Celery Growing in the South.

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Material Information

Title:
Celery Growing in the South.
Series Title:
Writings and Speeches 1891-1920
Physical Description:
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Physical Location:
Box: 1
Divider: Articles, Speeches and Other Writings
Folder: Celery Growing in the South.

Subjects

Subjects / Keywords:
Agricultural extension work -- Florida.
Agriculture -- Florida -- Experimentation.
Agriculture -- Study and teaching -- Brazil -- Minas Gerais.
Agriculture -- Study and teaching -- Florida.
Citrus fruit industry -- Brazil.
Leprosy -- Research -- Brazil.
Minas Gerais (Brazil) -- Rural conditions.
Escola Superior de Agricultura e Veterinaria do Estado de Minas Gerais.
Florida Cooperative Extension Service.
University of Florida. Agricultural Experiment Station.
University of Florida. Herbarium.

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University of Florida
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Full Text





CELERY-GROWING IN THE SOUTH


I Celery V qQ, 0 vegetables in..the
A /A
southern home garden. It has been grown in Florida for upwards

of forty years, but t t's only b within the last twenty years

S"4 toEt the crop Las assumed really commercial proportions. The
-largeMtM green varieties are not ,oi as successful as are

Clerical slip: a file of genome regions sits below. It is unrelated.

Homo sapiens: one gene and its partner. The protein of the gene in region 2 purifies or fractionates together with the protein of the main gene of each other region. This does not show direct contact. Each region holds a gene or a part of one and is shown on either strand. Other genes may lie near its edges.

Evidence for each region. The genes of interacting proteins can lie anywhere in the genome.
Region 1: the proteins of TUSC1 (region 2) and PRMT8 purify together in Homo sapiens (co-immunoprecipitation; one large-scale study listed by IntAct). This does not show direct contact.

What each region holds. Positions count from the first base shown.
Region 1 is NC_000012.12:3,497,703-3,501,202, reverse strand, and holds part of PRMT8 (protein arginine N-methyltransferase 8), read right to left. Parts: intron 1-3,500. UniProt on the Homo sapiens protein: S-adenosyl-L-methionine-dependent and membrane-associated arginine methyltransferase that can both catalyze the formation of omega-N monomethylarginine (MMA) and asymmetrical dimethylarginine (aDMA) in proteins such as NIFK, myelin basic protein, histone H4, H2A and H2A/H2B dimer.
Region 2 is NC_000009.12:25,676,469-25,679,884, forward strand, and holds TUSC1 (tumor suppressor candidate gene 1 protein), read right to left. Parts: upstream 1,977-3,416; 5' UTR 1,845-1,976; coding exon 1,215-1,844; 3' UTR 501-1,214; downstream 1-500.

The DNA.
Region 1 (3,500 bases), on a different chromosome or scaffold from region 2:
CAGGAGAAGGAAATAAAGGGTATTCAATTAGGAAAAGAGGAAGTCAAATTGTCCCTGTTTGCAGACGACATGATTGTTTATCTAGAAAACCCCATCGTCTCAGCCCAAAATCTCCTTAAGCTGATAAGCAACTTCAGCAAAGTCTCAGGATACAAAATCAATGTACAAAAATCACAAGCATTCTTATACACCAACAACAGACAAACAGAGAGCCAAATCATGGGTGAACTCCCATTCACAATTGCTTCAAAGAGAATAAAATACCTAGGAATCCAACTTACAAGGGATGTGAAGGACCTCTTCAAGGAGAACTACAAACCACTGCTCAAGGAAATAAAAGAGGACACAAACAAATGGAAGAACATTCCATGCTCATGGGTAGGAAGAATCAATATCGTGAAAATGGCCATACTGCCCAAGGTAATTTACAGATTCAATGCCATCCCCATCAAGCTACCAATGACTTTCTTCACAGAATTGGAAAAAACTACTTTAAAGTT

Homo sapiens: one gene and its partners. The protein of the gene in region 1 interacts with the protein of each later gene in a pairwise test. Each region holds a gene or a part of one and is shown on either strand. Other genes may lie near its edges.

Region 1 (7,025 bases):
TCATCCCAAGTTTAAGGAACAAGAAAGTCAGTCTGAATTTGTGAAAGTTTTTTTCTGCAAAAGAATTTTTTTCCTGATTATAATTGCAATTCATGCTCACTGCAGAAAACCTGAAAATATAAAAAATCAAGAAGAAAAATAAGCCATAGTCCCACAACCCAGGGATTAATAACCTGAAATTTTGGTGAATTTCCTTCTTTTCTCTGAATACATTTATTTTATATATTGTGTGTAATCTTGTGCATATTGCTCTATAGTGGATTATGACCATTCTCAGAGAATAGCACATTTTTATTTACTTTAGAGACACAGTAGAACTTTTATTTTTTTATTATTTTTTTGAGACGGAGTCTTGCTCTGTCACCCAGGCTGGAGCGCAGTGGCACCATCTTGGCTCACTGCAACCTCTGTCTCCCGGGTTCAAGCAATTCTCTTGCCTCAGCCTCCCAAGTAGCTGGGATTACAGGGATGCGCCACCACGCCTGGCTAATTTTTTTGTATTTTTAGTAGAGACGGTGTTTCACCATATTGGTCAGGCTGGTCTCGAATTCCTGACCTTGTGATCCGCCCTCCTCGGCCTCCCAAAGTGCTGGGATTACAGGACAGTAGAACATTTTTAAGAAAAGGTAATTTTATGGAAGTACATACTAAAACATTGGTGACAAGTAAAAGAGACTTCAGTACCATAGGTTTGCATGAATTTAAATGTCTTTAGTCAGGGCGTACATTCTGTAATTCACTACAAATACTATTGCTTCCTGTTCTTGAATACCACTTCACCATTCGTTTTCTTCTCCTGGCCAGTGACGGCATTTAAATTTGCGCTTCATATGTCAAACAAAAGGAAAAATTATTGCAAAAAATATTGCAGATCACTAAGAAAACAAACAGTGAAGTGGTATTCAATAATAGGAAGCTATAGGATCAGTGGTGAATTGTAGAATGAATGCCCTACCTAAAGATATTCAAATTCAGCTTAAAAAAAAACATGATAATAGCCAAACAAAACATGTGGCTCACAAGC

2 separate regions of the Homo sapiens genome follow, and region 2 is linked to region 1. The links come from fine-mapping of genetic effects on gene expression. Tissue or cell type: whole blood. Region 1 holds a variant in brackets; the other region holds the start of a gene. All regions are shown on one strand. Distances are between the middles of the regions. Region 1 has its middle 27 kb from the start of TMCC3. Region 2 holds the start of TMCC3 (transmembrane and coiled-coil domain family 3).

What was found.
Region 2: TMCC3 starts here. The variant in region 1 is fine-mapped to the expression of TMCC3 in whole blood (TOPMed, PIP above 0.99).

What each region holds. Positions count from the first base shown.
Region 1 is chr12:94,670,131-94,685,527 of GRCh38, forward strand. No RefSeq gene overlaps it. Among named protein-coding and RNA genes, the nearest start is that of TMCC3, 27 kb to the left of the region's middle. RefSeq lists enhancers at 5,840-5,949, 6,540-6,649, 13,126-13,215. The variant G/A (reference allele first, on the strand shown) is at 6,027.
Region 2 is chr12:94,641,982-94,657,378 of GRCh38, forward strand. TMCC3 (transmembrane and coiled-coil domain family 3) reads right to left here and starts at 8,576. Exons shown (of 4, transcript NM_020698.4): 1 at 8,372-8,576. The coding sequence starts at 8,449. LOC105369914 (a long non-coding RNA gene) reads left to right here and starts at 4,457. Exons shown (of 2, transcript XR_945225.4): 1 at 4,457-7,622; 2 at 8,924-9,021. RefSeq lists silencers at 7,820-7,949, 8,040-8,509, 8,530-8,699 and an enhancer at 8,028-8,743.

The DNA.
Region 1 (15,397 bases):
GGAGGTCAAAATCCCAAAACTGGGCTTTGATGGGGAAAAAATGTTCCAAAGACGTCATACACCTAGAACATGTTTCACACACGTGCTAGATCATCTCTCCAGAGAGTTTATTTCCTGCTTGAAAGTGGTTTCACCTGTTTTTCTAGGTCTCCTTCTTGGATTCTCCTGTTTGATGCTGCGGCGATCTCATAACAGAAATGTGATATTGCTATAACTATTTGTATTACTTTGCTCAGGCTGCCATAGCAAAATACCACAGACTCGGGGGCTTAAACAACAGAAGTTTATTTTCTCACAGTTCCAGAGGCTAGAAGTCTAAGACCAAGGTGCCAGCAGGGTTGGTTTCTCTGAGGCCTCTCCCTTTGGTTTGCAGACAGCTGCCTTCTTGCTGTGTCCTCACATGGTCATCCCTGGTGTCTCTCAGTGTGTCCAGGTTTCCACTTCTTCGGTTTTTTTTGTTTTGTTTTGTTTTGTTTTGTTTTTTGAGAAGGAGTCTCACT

dg. 7 A C?
the self-blanching vsa% Lttrs. r t t bar e seed g-
A
ten from France by direct importation throug- the seedsmen. A
few celery growers e e a .oonailci.blo ot of e to get-

good seed. Ordinarily, however, t reliance is & on

the honesty of the French seedsman and the inte7-rity of the Ameri-

can dealer. Celery--growing in the South differs ra y from

stftt in the llorth in a number of important particulars.

4 .y/ sp Seed-Bed. /4 m
The growing dt celery seedlings is adiley d-r'S 4 es-

,-ecially in Florida, from that of the ITorth, e owing u

during July, August, and September, at a time of the year when -5 tb

continued vwarn weather ,&-az, and 11 -..,m,- --

-a: beating raini,g _

A place ior the seed-bed is selected) near the celery fieldk--

usually a plot at the edge. The size of the field to be planted

will determine the extent -P the seed-bed. The width of the seed-

bed varies from 18* to 36" 'Rows ore sown across it ma]dng it

possible to weed rom both sides. Immediately after sowing heavy

burlap ='1-., usually old fertilizer sacks, are placed over the

beds to conserve the moisture, 46 cool the soil, and *t protect

the seeds against the ha-y beating rains. The seed-beds are